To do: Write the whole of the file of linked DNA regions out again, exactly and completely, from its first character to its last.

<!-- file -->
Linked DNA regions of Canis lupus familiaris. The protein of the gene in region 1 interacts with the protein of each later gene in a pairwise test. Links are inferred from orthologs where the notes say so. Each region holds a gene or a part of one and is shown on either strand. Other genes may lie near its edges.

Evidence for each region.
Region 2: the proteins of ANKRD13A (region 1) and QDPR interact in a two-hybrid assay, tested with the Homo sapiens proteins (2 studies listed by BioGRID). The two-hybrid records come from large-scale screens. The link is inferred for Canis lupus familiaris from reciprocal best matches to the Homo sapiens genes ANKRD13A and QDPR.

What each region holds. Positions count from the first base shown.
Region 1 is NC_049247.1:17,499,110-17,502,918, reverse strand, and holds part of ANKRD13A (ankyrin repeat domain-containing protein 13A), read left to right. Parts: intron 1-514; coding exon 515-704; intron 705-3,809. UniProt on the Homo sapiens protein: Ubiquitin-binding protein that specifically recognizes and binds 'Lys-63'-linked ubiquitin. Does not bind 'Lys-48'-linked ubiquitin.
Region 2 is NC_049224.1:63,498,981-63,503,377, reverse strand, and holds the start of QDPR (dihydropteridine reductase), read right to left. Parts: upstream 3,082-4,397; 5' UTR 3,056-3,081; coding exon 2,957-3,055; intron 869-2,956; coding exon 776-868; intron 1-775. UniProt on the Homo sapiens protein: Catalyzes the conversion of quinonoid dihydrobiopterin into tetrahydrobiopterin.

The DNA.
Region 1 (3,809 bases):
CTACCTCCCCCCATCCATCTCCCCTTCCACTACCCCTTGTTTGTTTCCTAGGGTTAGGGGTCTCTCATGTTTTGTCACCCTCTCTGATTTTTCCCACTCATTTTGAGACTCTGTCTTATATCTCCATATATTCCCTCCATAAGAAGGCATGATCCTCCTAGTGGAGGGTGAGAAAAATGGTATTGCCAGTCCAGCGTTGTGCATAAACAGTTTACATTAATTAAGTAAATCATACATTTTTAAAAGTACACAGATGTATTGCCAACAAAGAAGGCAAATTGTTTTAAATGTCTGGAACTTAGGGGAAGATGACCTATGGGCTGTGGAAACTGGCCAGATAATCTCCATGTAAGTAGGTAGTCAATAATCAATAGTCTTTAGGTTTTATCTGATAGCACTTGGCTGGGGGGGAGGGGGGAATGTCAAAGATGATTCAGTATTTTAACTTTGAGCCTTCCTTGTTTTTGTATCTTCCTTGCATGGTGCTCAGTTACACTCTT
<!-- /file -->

Linked DNA regions of Canis lupus familiaris. The protein of the gene in region 1 interacts with the protein of each later gene in a pairwise test. Links are inferred from orthologs where the notes say so. Each region holds a gene or a part of one and is shown on either strand. Other genes may lie near its edges.

Evidence for each region.
Region 2: the proteins of ANKRD13A (region 1) and QDPR interact in a two-hybrid assay, tested with the Homo sapiens proteins (2 studies listed by BioGRID). The two-hybrid records come from large-scale screens. The link is inferred for Canis lupus familiaris from reciprocal best matches to the Homo sapiens genes ANKRD13A and QDPR.

What each region holds. Positions count from the first base shown.
Region 1 is NC_049247.1:17,499,110-17,502,918, reverse strand, and holds part of ANKRD13A (ankyrin repeat domain-containing protein 13A), read left to right. Parts: intron 1-514; coding exon 515-704; intron 705-3,809. UniProt on the Homo sapiens protein: Ubiquitin-binding protein that specifically recognizes and binds 'Lys-63'-linked ubiquitin. Does not bind 'Lys-48'-linked ubiquitin.
Region 2 is NC_049224.1:63,498,981-63,503,377, reverse strand, and holds the start of QDPR (dihydropteridine reductase), read right to left. Parts: upstream 3,082-4,397; 5' UTR 3,056-3,081; coding exon 2,957-3,055; intron 869-2,956; coding exon 776-868; intron 1-775. UniProt on the Homo sapiens protein: Catalyzes the conversion of quinonoid dihydrobiopterin into tetrahydrobiopterin.

The DNA.
Region 1 (3,809 bases):
CTACCTCCCCCCATCCATCTCCCCTTCCACTACCCCTTGTTTGTTTCCTAGGGTTAGGGGTCTCTCATGTTTTGTCACCCTCTCTGATTTTTCCCACTCATTTTGAGACTCTGTCTTATATCTCCATATATTCCCTCCATAAGAAGGCATGATCCTCCTAGTGGAGGGTGAGAAAAATGGTATTGCCAGTCCAGCGTTGTGCATAAACAGTTTACATTAATTAAGTAAATCATACATTTTTAAAAGTACACAGATGTATTGCCAACAAAGAAGGCAAATTGTTTTAAATGTCTGGAACTTAGGGGAAGATGACCTATGGGCTGTGGAAACTGGCCAGATAATCTCCATGTAAGTAGGTAGTCAATAATCAATAGTCTTTAGGTTTTATCTGATAGCACTTGGCTGGGGGGGAGGGGGGAATGTCAAAGATGATTCAGTATTTTAACTTTGAGCCTTCCTTGTTTTTGTATCTTCCTTGCATGGTGCTCAGTTACACTCTT